THE future of one Scotland’s most iconic medieval castles is to be secured in a major conservation scheme agreed between Historic Scotland and a Highland Clan Chief.
Kisimul Castle, perched on a rocky islet off Castlebay on the Hebridean island of Barra, is the ancient seat of the Clan Macneil and the symbolic home of the Clan around the world.
One of the most photographed castles in Scotland, it passed into the care of Historic Scotland 13 years ago on the basis of an annual rent of £1 and a bottle of Talisker malt whisky being paid to the Macneils.
And today Historic Scotland announced that agreement has now been reached between the agency and Rory Macneil, the 47th Clan Chief, on a £200,000 scheme to preserve the ruined fortress for future generations.
Half the finance is coming from funds donated by Clan Macneil members across the globe.
A spokesman for Historic Scotland explained: “The work represents a unique opportunity to conserve and secure the site for current and future generations. It will also result in an improved visitor experience and ensure that the fabric and structure of the castle are conserved for years to come. Gaelic will be a key consideration in the interpretation that will be developed for the site.
Macneil of Barra, whose father transferred the ownership of the castle to Historic Scotland in 2000 on a 999 year lease, said: “Agreement on the conservation plan is a milestone in the long and varied history of Kisimul Castle. It opens the door to completion of the immediate projects covered by the plan and long term conservation of this unique structure.
“This plan will help ensure that Kisimul continues to play a central, symbolic and economic role in Barra and Vatersay, and to serve as an inspiration to Macneils around the world. I would like to express my gratitude to clanspeople whose contributions to the Kisimul Castle restoration fund can now be put to good use, and to Historic Scotland for its stewardship of the Castle over the past 13 years and the positive way in which it is engaging with the Barra and Vatersay community.”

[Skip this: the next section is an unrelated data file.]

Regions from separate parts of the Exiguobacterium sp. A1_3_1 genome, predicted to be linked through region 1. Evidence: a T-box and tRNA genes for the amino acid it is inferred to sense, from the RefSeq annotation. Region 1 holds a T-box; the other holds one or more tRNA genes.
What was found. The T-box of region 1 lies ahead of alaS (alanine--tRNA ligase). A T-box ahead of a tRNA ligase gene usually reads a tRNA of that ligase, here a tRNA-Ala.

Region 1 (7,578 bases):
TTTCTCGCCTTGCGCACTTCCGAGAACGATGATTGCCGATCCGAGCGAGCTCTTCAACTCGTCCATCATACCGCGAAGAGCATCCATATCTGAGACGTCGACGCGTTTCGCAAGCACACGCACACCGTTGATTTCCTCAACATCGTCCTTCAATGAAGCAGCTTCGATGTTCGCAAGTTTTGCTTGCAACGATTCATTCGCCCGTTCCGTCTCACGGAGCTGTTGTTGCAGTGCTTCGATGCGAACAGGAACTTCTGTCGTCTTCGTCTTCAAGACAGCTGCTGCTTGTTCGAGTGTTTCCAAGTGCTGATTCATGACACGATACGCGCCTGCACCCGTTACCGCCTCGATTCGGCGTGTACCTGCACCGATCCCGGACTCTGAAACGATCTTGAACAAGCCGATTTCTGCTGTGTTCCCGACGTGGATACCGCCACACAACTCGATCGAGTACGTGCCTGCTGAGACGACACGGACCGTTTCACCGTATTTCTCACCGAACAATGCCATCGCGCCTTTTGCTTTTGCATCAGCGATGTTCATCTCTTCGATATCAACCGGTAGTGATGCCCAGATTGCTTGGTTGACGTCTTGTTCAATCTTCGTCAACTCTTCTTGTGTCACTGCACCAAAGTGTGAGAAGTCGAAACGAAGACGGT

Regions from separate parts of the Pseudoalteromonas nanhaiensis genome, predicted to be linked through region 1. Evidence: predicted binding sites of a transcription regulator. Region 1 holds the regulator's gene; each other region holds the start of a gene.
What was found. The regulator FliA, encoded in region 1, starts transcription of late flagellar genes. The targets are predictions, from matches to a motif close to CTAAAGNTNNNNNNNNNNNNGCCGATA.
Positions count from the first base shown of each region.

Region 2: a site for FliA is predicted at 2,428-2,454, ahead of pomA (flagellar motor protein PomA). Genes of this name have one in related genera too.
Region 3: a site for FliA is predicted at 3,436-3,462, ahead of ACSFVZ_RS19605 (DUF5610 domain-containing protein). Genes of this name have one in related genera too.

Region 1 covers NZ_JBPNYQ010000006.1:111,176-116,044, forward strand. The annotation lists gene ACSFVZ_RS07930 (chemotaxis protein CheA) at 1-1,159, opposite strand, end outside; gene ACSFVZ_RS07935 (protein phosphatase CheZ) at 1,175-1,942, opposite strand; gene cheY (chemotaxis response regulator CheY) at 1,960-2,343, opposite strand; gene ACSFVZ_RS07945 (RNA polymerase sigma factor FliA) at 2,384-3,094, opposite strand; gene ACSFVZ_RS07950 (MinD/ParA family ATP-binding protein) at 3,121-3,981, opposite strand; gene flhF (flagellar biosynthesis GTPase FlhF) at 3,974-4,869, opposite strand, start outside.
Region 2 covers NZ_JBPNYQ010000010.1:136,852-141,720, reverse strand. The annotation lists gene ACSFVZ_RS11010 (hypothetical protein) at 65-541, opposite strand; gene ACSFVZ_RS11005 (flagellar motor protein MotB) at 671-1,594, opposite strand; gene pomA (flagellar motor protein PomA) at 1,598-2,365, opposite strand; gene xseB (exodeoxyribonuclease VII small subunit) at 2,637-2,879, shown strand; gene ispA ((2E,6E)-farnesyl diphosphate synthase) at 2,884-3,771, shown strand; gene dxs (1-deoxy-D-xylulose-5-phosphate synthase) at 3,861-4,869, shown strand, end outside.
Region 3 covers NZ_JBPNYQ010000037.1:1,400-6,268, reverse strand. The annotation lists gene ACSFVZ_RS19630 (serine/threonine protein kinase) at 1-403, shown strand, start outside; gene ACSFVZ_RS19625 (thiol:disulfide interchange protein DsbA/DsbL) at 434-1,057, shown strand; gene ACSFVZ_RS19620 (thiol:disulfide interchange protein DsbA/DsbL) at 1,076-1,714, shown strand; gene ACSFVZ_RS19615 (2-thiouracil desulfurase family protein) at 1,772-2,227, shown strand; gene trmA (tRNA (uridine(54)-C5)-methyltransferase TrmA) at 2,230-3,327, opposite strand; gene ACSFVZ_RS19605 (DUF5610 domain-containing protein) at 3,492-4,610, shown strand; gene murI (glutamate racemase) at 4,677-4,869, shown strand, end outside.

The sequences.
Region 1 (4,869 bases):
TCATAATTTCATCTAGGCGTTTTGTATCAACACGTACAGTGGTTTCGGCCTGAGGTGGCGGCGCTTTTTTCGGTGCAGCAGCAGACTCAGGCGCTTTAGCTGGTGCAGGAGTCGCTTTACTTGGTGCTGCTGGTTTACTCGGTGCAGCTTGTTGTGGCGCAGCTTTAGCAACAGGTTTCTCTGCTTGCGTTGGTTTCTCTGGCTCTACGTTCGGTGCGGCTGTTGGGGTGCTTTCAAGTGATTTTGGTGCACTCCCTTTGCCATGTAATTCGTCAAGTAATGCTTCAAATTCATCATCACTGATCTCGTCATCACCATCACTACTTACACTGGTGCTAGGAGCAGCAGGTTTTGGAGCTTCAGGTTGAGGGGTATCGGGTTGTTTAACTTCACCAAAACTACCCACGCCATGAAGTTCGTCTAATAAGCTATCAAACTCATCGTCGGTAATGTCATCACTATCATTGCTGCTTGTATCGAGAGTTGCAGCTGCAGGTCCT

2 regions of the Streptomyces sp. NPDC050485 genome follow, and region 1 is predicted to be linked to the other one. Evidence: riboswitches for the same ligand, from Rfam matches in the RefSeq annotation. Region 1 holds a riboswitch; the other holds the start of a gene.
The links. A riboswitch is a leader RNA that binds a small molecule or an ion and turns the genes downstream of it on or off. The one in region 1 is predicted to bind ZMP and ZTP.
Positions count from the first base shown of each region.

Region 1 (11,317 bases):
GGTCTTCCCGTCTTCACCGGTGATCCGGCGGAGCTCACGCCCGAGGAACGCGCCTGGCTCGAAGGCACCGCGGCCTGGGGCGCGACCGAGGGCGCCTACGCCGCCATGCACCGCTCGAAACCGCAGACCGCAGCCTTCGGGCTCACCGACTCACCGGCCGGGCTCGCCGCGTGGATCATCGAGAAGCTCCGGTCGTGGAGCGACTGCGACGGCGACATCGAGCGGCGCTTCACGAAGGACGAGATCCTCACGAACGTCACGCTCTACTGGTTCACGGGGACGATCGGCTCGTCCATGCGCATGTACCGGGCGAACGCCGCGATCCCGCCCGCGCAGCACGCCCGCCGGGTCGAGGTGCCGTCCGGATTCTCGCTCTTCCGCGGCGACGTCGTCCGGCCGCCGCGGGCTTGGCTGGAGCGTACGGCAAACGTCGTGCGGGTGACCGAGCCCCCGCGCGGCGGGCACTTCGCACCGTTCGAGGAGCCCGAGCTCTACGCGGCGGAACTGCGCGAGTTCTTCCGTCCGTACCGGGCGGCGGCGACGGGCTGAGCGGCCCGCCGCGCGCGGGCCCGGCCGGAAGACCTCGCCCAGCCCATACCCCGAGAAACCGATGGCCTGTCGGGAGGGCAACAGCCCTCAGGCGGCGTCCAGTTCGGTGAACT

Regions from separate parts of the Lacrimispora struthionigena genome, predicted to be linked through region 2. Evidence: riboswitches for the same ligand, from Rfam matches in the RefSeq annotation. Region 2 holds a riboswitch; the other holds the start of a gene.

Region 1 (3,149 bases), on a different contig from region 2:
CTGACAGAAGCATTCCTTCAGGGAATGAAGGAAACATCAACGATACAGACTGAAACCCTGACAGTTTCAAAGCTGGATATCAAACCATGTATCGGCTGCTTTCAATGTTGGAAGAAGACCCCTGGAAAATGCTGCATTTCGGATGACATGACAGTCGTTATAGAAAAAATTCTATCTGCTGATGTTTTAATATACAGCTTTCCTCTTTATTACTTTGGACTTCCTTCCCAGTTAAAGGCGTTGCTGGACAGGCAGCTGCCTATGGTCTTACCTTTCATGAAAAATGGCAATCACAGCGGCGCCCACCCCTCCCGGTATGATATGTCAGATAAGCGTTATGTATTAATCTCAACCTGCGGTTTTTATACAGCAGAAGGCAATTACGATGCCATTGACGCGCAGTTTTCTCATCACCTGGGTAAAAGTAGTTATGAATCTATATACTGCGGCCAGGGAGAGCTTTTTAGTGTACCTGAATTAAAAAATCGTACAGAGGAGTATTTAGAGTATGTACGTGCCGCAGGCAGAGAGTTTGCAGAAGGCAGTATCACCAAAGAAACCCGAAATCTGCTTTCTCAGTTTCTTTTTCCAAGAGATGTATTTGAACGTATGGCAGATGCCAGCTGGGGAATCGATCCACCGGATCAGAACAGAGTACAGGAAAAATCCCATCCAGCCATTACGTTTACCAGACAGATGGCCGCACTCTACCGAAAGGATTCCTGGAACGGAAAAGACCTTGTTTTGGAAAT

Ian Walford, Chief Executive of Historic Scotland said: “Kisimul Castle is a true icon of the Western Isles, representing Barra’s rich, colourful and sometimes turbulent history. There are few castles of this nature in Scotland, sitting proud in the island’s main harbour and for most visitors it is their first experience of Barra’s historic environment.
The conservation plan was also welcomed by local community leaders and politicians
Alasdair Allan, MSP for the Western Isles, said: “Anyone who has been to Barra, and taken the small boat across the water to Kisimul castle will know it is located in such an atmospheric and romantic setting. The “castle in the sea” is loved by both visitors from around the world and the local community alike.
“It is a surviving symbol of Gaeldom and now this management plan will ensure its survival.”
Local councillor Donald Manford said: “The community of Barra and Vatersay has taken Kisimul Castle to its heart in a way that’s difficult to quantify. Historic Scotland are to be commended for the way they have understood and strengthened this special relationship.”
And Angus MacNeil, MP for the Western Isles said: “This is a fine sum of money being spent in Barra on the iconic Kisimul Castle and it is all the more impressive that half of it was raised from the Macneil Diaspora across the world.
“The current chief Rory Macneil and his late father, the much loved Ian Roderick Macneil and 46th Chief, deserve great credit for fostering these links. The castle is a marvel of both natural and human creation and this money helps it to see its second millennia.”
Archaeological excavations, commissioned by Historic Scotland earlier this year, have already uncovered Iron age pottery, flint cores and animal bone. at the site. As part of the conservation scheme further work will be carried out to discover more about the castle’s history, how it was used and the history of the earlier occupation of the Islet on which the castle sits.
The Macneils are said to have first settled on Barra in the 11th century and the islet is believed to have been first fortified in the 15th Century.
Kisimul was abandoned in 1838 when the island was sold and the castle began to deteriorate. Some of its stone was used for paving in Glasgow.
The remains of the castle were bought in 1937 by the then clan chief of the Macneils who began efforts to restore the castle.